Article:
Indexed on: 29 May '14Published on: 29 May '14Published in: European Journal of Pharmaceutics and Biopharmaceutics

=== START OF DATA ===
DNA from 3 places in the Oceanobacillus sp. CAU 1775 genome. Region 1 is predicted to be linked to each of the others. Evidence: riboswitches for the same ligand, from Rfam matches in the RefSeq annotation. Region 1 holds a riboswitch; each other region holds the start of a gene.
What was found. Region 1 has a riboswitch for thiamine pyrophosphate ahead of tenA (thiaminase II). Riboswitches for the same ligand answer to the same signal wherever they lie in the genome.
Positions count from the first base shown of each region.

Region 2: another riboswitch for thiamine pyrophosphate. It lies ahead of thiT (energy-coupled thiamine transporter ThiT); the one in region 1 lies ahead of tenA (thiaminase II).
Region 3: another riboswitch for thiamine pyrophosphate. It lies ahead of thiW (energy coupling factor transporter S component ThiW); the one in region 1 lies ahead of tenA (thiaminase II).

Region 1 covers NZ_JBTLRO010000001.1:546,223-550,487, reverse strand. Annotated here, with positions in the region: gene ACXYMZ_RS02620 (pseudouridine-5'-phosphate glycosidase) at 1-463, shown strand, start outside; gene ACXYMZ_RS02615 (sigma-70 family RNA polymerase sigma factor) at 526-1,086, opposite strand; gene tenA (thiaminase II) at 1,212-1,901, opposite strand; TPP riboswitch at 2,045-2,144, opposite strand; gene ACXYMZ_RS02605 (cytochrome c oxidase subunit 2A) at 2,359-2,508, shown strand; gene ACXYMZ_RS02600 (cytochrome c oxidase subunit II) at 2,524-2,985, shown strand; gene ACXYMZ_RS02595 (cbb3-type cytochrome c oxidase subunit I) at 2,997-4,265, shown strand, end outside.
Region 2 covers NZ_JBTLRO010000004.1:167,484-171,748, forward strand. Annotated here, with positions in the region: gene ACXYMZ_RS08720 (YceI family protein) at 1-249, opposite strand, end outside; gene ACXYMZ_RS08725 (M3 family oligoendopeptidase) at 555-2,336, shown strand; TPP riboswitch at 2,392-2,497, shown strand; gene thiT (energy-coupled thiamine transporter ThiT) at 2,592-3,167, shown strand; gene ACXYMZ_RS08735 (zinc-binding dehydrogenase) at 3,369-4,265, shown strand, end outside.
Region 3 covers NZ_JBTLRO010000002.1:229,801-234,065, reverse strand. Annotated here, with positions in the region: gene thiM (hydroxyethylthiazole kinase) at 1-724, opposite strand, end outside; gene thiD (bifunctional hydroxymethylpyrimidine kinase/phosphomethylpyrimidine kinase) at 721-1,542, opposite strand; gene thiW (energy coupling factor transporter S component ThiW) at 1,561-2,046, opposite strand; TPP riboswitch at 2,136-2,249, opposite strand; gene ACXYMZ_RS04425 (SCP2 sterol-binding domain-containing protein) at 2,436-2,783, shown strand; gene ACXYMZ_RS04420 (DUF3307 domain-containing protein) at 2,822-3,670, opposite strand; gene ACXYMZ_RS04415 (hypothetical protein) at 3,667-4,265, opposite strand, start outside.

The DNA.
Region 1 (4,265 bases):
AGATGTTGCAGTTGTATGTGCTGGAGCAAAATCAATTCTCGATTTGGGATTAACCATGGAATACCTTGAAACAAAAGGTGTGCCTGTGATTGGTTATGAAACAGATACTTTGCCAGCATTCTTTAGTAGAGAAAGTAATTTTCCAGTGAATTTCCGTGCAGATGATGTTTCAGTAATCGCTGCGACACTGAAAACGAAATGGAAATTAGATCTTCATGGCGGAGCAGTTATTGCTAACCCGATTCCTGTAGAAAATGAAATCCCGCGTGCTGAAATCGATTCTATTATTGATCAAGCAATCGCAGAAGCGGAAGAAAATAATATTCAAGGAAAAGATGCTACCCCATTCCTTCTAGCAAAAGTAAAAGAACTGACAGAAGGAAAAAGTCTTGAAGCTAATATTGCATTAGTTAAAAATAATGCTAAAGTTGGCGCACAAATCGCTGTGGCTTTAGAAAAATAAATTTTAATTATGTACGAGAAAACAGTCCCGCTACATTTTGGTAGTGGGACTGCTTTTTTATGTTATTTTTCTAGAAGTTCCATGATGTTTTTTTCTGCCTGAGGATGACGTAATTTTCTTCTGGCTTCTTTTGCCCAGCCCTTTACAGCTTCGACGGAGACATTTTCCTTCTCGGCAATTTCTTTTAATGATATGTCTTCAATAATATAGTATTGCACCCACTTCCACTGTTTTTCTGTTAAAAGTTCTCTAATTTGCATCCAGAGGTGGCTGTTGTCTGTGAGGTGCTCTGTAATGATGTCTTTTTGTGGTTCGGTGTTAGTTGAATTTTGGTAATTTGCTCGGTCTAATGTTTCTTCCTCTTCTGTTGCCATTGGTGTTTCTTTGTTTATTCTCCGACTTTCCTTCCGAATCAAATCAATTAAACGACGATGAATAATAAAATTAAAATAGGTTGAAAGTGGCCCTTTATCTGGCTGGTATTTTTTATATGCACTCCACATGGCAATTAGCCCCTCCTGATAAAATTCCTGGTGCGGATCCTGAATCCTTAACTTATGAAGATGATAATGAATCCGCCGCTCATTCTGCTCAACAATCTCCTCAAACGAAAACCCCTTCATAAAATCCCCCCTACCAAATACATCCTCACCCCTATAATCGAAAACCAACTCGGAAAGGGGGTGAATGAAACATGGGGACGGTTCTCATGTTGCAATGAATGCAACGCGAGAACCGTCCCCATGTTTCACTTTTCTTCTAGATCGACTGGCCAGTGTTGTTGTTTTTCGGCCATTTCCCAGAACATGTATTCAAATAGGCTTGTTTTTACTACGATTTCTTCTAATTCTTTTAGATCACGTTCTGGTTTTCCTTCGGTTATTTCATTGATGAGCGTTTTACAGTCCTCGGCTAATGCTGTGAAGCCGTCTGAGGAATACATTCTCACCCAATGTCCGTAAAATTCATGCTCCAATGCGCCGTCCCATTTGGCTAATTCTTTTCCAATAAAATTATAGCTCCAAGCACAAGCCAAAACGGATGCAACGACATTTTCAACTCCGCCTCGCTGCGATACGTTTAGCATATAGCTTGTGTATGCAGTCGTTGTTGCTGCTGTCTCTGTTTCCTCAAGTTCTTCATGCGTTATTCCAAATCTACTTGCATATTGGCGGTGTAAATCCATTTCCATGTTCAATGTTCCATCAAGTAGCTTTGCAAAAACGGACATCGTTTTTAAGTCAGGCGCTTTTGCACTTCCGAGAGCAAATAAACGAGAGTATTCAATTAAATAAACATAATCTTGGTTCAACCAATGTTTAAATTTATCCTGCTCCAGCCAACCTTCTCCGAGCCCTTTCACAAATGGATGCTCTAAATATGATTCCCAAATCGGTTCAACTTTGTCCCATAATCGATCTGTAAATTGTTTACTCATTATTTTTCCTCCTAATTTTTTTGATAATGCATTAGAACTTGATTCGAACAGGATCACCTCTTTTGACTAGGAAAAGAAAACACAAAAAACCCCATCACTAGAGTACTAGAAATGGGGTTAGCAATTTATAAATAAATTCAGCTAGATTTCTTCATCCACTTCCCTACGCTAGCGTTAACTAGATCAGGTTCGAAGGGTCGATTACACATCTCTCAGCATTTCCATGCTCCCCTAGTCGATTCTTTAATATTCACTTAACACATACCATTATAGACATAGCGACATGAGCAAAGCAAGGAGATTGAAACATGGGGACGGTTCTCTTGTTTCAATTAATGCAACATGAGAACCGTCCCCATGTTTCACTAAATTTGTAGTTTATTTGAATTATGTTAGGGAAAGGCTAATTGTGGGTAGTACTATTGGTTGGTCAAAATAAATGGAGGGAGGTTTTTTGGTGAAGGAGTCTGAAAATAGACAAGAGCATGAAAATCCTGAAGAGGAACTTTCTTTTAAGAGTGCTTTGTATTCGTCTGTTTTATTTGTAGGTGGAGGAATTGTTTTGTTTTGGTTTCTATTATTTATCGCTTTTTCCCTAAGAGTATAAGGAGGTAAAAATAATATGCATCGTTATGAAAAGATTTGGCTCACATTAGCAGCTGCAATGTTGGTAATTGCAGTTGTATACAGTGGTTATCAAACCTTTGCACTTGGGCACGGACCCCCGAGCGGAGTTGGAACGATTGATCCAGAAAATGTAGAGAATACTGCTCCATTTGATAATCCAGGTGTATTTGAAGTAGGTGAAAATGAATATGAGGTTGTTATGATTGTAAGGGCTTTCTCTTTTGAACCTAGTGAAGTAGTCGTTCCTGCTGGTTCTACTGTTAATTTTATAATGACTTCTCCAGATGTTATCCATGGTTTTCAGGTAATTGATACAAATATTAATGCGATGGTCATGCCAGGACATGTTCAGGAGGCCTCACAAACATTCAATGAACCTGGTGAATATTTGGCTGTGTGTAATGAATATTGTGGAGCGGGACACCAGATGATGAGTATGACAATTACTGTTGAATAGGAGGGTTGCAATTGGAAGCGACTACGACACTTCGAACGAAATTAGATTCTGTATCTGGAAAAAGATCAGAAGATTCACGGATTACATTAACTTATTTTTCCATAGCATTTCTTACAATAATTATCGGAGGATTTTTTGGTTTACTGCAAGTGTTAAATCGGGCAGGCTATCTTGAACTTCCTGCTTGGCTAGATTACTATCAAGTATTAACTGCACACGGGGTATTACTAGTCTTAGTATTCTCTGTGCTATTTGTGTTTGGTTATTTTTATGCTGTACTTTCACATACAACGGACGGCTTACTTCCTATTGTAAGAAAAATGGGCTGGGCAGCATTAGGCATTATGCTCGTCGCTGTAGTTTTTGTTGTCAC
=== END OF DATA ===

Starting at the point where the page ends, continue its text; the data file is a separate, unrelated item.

Elastin-like polypeptides (ELP) are thermally responsive polypeptides that are soluble in solutions at 37°C, but which aggregate above 42°C. ELP can be used as effective carrier systems of anticancer molecules, because they can be targeted to tumor sites through the application of local hyperthermia. Since molecular size largely influences how successfully therapeutic agents can cross the vasculatures of tumors, it was crucial to determine an optimal molecular size. In this study, we designed and evaluated three ELP macromolecules with varying molecular weights (43, 63, and 122 kDa), with the goal of determining which would optimize the ELP drug delivery system. The N-terminus of the ELP macromolecule was modified with the cell penetrating peptide Bac to enhance intratumoral and intracellular uptake, and it was also confirmed that each polypeptide had the target transition temperature of 37-42°C and the results of the studies, using tumor-bearing mice, showed that the tumor accumulations increased in the case of all three peptides when local hyperthermia was applied, but that the elimination patterns from these tumors varied according to peptide size. Local hyperthermia was found to produce prolonged retention of all ELP conjugates in tumors except Bac-ELP43. In addition, the pharmacokinetic analysis showed that two larger polypeptides with 63 and 122 kDa have increased AUC in comparison with the 43 kDa polypeptide. These results suggest that, when combined with local hyperthermia, the larger ELP conjugates (63 and 122 kDa) have advantages over the smaller Bac-ELP43 polypeptide in terms of enhanced permeability and higher retention effects.